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CFA-CUNA card survey reveals consumer reaction to rule changes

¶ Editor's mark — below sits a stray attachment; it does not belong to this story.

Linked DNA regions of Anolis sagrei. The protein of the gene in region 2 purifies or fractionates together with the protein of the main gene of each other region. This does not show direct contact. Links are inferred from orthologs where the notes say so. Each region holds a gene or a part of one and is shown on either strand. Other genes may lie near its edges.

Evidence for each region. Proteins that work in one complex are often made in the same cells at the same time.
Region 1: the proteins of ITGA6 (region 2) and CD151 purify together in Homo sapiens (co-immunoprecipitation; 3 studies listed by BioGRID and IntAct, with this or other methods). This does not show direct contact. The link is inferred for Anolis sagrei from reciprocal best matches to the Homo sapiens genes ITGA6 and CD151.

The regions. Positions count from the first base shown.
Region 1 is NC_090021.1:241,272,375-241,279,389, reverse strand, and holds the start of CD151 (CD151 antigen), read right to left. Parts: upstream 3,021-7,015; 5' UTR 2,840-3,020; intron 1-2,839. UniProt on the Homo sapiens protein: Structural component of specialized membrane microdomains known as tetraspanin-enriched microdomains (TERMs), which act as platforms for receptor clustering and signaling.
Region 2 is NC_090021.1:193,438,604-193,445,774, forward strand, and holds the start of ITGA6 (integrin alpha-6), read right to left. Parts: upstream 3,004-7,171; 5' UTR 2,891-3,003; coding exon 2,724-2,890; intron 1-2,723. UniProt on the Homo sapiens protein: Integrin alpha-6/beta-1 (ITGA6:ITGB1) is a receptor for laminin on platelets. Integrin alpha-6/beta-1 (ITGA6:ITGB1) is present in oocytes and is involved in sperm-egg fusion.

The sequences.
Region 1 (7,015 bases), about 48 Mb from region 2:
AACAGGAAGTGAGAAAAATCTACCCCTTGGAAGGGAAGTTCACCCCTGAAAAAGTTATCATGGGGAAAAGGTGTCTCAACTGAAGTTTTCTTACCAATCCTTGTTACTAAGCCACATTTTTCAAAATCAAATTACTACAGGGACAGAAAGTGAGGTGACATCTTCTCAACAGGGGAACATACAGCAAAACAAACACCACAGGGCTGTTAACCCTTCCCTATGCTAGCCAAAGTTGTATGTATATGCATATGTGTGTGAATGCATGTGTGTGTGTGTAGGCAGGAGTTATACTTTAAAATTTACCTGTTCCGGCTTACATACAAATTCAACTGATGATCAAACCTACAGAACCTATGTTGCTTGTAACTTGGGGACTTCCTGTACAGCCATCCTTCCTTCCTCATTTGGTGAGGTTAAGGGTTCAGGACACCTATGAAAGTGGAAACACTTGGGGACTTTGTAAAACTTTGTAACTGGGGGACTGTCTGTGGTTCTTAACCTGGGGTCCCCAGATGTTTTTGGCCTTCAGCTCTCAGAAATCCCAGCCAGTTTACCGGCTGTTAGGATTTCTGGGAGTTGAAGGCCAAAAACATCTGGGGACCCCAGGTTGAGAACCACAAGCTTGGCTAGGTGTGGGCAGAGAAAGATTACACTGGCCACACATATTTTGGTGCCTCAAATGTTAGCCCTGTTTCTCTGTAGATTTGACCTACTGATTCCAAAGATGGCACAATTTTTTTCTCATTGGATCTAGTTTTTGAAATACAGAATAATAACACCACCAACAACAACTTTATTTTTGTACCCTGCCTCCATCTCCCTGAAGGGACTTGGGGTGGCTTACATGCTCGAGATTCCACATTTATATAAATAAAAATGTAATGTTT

WASHINGTON (2/10/10)-- A recent survey commissioned by the Consumer Federation of America (CFA) and Credit Union National Association (CUNA) revealed that, while most consumers (61%) are aware there are new credit card protections, most (65%) don’t know they take effect later this month and don’t understand the specific protections the U.S. Congress approved last year. “We are especially concerned that some consumers will base their future credit card use on protections that don’t exist,” said CFA Executive Director Stephen Brobeck. He noted, for example, that 36% of credit card users think that the new law caps late fees at $35, while 31% believe it caps interest rates at 20%. The new law does neither. The survey also revealed, however, that a large majority of consumers who have noticed disadvantageous changes in the terms of their most frequently used credit card are taking or plan to take some kind of remedial action, most frequently using the card less frequently (69%) and/or paying off the remaining balance faster (62%). “We are encouraged that 85% of consumers reported planning or taking action when aware of a rate hike, new fee, lower credit limit, fewer rewards, or other disadvantageous terms,” said CUNA Chief Economist Bill Hampel. Some issuers, Hampel warned, have used the interim period between the signing of the new law and its Feb. 22 effective date to change the terms of use on their cards. The survey was conducted for CFA and CUNA by Opinion Research Corporation, which polled a representative sample of 1,013 adult Americans Jan. 28-31. Of those respondents who use credit cards, half said they have noticed some type of recent change in terms by the card issuer. Twenty-eight percent of those respondents say they have been notified of an increase in their interest rate. The three other most likely changes noted by card users were a new fee or fees (18%), an increase in existing fees (18%), or a reduction in rewards (17%). “Considering all the credit card mailings they typically receive and the complexity of some of these disclosures, it’s a positive sign that many consumers have noticed the changes,” said CUNA’s Hampel. He also noted that the new card rules make rate comparisons between cards more possible and encouraged consumers to make such comparisions. He said that credit unions often offer more favorable card rates to consumers, but encouraged across the boared comparisons. Also of note, the CUNA/CFA survey indicates consumers are taking or planning action in response to those recent changes by the card issuers. Nearly seven out of eight (85%) of credit card users who reported a change in terms are doing so. That group of consumers says the two most likely actions are to use the card less frequently (69%) and to pay off the remaining balance faster (62%). Other frequently mentioned responses are to stop using the card (45%) and to use another card (34%). Less frequent reactions are to cancel the card (22%) or apply for a different card (12%). “The new rules are leading to changed behavior by card companies, and consumers would be very well advised to pay particular attention to terms and conditions, fees and rates on their cards to make sure they have the best deal,” said Hampel. “Our data show more consumers are turning to credit unions’ credit cards, which typically do offer lower rates and compare more favorably than other issuers’ cards.” The CFA and CUNA offered two key consumer tips for smart credit card use. The most important practices to adopt, the groups said, are to make monthly payments on time and try hard to pay down, and pay off, balances on all cards. Just one late payment can trigger not only a late fee but also an interest rate hike on the card, an interest rate hike on other cards, and a lower credit score. Some consumers just don’t understand how important it is to make their credit card payments on time,” noted CFA’s Brobeck. FOr more details on the survey, and on the Fed's new credit card rules, use the resource links below.
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